Associate Professor of Earth Sciences
Indiana University-Purdue University Indianapolis
If Dr. Kathy Licht hadn't taken a captivating introductory geology course in college, you might have found her anywhere but remote field sites in Antarctica or the halls of the School of Science at IUPUI. What "expanded the imagination" of this once business major-turned-geologist is the very thing she aims to convey to her students today — the relevance of geology to everyday life. "If students only take one science course, geology is ideal because it's so applicable," explains Licht, who divides her time teaching a graduate-level course in glacial geology — one of her specialties and current research focus — and several introductory geology classes. Licht also serves as an advisory board member for the Women in Science House, an academic residential community at IUPUI. Her role as an advisor and mentor is one she particularly enjoys, affording more time for her to interact with students one-on-one.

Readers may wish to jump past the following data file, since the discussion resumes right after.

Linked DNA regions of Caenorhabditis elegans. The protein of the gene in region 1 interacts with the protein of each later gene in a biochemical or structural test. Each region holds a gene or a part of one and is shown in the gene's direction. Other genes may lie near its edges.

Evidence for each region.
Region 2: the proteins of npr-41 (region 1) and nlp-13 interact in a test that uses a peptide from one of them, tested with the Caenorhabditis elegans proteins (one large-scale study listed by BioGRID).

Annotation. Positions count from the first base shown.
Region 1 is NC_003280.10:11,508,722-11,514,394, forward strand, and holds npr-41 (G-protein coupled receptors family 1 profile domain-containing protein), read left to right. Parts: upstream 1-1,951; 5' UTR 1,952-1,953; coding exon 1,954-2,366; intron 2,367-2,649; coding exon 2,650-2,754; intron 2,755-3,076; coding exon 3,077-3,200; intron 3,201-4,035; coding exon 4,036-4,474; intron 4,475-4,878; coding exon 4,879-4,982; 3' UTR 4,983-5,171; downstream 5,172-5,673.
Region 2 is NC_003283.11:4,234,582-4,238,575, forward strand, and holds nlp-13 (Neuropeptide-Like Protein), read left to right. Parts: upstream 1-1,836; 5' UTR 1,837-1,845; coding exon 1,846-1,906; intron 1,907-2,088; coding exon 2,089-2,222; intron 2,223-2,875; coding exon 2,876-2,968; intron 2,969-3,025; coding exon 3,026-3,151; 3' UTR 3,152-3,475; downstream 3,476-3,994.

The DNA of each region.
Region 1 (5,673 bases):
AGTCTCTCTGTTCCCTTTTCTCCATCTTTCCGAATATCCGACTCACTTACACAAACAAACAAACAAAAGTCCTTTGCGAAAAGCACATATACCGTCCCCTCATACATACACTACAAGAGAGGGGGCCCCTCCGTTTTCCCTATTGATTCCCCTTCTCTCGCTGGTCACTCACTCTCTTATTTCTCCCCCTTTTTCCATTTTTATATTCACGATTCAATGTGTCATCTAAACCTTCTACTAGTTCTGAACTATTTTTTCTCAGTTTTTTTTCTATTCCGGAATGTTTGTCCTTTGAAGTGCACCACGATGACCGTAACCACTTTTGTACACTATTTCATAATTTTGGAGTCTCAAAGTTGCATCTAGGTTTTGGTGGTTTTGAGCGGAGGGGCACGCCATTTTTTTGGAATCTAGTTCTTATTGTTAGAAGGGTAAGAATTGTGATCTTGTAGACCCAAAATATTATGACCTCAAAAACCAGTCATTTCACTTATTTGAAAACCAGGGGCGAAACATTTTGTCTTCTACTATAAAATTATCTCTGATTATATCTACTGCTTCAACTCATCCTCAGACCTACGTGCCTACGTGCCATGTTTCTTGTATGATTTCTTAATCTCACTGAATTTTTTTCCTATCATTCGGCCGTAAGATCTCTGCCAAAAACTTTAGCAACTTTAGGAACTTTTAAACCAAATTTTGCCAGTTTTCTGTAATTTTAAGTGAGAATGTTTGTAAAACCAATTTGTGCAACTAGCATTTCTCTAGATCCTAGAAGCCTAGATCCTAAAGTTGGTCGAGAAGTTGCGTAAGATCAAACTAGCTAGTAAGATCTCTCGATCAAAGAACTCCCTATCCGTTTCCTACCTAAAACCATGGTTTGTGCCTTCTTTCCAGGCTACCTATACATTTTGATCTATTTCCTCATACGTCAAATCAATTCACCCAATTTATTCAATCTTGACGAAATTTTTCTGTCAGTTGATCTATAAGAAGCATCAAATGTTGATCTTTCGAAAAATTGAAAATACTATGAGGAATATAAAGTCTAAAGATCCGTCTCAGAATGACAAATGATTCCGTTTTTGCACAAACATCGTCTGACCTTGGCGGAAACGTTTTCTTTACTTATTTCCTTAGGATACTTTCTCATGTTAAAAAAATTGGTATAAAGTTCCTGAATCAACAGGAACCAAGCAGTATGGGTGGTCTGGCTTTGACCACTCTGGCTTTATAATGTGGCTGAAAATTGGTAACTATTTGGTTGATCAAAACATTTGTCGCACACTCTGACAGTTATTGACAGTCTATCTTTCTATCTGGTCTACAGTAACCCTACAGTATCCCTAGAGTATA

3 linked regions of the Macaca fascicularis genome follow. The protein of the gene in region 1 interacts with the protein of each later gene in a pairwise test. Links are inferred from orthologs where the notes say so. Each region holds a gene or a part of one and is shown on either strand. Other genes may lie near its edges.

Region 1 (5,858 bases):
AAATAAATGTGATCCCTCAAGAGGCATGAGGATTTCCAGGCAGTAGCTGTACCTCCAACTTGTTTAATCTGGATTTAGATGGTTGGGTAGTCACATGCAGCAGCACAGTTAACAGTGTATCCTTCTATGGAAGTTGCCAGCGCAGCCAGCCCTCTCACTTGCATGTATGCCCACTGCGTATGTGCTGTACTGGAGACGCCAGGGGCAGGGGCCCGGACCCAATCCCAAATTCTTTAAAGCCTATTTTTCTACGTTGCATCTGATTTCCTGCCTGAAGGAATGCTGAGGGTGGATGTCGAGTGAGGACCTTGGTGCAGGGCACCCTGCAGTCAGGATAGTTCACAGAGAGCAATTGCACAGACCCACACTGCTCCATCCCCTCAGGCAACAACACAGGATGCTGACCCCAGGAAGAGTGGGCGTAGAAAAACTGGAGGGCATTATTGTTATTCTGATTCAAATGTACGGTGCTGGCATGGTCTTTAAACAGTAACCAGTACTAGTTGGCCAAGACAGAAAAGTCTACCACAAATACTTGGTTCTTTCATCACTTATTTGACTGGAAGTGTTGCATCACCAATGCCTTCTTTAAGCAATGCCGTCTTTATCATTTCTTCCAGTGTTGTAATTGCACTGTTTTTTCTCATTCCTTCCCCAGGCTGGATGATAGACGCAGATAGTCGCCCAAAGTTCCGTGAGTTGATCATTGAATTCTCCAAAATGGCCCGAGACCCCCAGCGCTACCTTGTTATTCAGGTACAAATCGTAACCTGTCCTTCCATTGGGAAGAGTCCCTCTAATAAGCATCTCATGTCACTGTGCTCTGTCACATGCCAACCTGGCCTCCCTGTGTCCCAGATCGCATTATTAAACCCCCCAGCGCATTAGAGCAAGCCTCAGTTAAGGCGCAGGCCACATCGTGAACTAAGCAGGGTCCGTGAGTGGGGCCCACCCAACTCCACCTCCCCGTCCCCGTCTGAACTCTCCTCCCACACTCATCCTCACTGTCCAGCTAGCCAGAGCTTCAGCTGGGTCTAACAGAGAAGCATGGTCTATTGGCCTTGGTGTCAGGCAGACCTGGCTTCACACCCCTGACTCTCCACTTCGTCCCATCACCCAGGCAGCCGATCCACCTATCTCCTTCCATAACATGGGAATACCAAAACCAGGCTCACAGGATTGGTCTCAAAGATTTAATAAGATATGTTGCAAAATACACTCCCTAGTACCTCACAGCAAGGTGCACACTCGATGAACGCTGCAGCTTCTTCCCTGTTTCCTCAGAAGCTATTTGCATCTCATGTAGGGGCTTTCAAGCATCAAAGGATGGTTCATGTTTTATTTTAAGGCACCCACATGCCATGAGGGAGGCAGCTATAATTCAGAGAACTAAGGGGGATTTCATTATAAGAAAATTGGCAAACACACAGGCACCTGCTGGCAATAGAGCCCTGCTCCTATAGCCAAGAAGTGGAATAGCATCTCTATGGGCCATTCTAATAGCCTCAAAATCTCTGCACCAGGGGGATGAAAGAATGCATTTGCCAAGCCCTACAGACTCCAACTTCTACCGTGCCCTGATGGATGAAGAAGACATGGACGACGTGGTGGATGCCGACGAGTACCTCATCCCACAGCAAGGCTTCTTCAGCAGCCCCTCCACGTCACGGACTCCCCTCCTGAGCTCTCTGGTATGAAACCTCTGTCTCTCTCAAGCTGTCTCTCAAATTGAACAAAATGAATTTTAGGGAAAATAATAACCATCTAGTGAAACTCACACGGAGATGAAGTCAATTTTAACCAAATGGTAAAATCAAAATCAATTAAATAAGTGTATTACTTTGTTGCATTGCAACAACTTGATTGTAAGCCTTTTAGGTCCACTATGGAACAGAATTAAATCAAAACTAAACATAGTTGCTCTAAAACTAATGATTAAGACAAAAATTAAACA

In early 2007, Kathy completed her third trip to Antarctica to study the history and effects of glaciers on the landscape and climate system. She first became interested in glacial geology as a graduate student at the University of Colorado, Boulder, where she received her doctorate in 1999. "One of my main research interests is examining change in the Antarctic ice sheet over time. Antarctica represents the biggest unknown in predicting global sea level rise. Constraining the magnitude of the Antarctic ice sheet's future response to changing climate and rising sea level depend, on a large extent, to improving our knowledge and understanding of ice dynamics during the last glacial minimum (approx. 18,000 years ago.)"
Biography courtesy of School of Science at Indiana University.
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